A newspaper today reports that police are trying to trace British cleaners and Portuguese manual workers as new suspects in the Madeleine McCann investigation.
The Mail on Sunday says there are 12 suspects – not 20 as has been reported – and they include a number of British cleaners who were working near the apartment complex where Madeleine went missing six years ago when she was three years old.
The paper quotes sources who say 'low-level' workers – handymen, cleaners and gardeners – have become the focus of interest.
Some are thought to have been employed on a casual basis by the Ocean Club complex in Praia da Luz where the McCann family stayed. Some may have already been interviewed.
Police are said to be keen to trace six British cleaners who were working in the resort when Madeleine vanished and who didn't appear in the Portuguese files.
They are said to have used a white van and went from apartment to apartment offering their services, chiefly concentrating on expats.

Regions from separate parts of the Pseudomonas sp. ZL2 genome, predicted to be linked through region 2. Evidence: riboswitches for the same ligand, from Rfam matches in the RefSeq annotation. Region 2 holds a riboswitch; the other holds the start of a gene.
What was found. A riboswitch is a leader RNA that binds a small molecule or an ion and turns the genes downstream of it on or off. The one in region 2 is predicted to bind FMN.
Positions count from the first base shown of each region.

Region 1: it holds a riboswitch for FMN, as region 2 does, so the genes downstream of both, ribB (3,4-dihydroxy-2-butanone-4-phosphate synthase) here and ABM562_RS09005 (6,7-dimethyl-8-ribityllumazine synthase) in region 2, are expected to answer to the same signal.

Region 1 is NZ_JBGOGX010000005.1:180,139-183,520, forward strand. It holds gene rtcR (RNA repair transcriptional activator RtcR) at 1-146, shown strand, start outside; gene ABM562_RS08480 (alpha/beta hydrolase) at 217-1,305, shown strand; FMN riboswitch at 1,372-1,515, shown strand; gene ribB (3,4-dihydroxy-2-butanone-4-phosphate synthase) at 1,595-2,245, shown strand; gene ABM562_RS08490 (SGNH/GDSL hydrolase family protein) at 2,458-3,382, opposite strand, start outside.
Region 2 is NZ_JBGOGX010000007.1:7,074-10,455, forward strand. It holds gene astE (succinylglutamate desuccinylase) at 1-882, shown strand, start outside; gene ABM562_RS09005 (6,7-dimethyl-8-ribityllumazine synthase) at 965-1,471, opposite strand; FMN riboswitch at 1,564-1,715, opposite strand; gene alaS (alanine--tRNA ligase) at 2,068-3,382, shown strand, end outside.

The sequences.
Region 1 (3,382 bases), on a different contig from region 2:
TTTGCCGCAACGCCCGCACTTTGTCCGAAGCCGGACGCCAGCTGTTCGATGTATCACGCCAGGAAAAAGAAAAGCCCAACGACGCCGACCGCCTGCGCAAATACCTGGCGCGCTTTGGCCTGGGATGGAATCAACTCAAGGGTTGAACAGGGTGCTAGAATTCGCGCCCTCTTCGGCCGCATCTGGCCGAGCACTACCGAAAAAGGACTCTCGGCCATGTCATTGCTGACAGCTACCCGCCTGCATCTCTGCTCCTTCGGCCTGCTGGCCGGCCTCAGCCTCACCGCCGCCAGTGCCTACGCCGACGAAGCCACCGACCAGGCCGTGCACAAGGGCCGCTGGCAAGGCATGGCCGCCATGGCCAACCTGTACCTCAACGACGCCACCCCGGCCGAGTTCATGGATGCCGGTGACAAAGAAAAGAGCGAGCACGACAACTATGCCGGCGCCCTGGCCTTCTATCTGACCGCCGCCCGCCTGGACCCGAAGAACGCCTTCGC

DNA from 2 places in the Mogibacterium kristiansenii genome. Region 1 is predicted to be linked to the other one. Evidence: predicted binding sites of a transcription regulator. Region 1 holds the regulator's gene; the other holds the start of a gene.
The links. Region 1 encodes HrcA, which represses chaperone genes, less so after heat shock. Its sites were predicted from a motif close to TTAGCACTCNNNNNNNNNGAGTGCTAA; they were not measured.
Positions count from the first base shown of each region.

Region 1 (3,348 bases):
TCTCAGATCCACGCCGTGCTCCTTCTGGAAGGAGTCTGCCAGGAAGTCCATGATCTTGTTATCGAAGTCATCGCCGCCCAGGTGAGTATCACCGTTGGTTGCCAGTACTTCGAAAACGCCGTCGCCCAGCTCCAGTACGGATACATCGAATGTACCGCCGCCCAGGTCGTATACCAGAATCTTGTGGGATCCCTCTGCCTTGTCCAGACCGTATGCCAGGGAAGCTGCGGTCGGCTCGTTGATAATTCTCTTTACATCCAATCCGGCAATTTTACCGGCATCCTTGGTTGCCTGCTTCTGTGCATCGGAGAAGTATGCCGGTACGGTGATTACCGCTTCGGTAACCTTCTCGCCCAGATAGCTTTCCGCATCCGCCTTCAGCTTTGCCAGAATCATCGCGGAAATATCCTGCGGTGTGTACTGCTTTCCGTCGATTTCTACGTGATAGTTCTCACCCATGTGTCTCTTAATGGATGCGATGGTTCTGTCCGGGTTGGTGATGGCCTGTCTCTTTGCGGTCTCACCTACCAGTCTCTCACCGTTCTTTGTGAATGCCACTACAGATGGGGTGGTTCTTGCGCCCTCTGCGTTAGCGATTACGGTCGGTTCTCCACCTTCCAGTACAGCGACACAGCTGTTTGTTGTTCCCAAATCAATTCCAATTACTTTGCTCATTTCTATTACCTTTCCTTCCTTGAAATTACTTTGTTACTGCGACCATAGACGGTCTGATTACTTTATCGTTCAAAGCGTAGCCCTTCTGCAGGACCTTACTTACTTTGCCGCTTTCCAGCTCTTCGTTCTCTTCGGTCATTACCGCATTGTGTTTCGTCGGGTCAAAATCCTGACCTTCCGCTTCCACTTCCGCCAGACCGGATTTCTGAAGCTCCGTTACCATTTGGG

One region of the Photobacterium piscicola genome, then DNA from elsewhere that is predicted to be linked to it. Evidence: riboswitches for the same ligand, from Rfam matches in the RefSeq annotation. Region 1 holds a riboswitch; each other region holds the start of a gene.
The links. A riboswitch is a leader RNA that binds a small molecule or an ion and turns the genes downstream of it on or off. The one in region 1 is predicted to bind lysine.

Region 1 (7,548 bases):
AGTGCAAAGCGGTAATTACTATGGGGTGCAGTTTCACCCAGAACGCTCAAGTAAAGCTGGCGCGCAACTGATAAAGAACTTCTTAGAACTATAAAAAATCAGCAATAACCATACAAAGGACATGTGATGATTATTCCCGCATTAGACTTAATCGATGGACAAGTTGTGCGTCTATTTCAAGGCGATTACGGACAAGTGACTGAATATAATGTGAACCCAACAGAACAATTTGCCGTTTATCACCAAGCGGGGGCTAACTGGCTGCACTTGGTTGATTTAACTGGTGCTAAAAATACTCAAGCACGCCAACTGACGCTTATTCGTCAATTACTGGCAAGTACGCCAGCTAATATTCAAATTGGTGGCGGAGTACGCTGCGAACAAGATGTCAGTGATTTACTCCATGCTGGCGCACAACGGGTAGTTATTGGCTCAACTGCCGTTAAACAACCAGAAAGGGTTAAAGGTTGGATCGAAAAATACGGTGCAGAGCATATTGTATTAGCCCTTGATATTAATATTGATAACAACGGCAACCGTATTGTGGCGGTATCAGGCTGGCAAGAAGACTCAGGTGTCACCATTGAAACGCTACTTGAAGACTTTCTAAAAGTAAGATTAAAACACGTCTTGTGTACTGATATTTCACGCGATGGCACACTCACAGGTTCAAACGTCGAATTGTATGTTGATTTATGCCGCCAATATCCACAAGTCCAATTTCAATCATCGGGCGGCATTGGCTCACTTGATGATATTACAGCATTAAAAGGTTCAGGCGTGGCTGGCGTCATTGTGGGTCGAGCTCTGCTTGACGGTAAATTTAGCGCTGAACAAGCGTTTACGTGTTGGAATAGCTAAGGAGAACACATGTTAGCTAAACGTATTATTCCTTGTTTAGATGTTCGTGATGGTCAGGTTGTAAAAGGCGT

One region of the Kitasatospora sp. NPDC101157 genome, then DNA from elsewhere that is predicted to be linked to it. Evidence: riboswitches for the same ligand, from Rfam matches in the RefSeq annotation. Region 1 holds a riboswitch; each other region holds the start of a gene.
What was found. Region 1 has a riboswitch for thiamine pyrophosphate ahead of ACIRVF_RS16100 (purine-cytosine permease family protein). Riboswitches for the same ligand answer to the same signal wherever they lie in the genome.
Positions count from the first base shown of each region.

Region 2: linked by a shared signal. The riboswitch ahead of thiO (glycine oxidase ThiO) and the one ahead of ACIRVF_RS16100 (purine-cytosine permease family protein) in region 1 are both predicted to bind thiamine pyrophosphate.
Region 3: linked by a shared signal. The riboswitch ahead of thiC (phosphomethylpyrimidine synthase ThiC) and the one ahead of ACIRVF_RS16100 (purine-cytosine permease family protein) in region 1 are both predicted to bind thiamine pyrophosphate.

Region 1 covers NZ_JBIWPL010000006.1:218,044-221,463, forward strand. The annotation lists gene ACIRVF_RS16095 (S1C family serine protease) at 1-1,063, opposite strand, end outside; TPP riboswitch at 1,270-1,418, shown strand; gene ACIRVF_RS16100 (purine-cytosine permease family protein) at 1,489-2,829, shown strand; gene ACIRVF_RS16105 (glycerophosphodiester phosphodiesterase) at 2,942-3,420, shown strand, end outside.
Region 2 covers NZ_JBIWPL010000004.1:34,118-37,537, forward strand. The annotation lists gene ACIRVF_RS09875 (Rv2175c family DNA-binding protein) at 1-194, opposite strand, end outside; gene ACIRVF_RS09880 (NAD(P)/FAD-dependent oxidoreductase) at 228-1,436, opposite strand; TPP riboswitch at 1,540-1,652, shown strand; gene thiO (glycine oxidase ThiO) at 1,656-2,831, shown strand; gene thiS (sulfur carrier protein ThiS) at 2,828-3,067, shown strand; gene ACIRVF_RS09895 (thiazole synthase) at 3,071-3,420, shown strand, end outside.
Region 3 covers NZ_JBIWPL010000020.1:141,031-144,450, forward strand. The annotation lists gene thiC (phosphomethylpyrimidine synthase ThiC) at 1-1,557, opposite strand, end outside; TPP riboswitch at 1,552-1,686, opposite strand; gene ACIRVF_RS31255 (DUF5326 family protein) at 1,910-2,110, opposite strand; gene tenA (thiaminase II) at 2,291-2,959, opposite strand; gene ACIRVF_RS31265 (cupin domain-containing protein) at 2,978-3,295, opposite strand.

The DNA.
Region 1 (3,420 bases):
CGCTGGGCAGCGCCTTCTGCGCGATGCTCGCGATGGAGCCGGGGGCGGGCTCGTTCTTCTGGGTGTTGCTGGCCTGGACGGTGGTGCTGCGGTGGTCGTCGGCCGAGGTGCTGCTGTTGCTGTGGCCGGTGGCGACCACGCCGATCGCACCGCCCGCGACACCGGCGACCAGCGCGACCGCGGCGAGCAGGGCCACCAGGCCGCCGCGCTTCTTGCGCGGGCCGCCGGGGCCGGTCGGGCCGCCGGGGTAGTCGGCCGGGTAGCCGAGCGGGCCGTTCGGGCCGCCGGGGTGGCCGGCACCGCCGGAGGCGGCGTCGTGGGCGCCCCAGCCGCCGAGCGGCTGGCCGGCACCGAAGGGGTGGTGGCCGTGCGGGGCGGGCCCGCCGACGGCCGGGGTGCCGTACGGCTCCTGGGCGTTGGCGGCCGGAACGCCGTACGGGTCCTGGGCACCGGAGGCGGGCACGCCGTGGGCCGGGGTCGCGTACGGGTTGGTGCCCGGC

A source told the MoS: "There is quite a culture of people drifting from door to door offering services from everything from your garden to your roof or windows."
As well as the manual workers there are a number of more obvious suspects who already appear in the Portuguese files but who British police feel haven't been 'bottomed out' properly and therefore warrant further investigation.
"There are a lot of people who could be explored further, if only to be eliminated," said Detective Chief Supt Hamish Campbell, head of Scotland Yard's Homicide and Serious Crime Command.
However officers face having to break down Portuguese resistance to re-opening the inquiry. Officials in Lisbon say they can reopen the case only if there is new evidence.
But it has been claimed that the new leads could, if properly explored, result in new evidence and possibly solve the Madeleine mystery.
A spokesman for Madeleine's parents, Kate and Gerry McCann, said: "They have been encouraged from the moment the review started and are now greatly encouraged that police have drawn up a short list of people who they believe are of interest to the inquiry."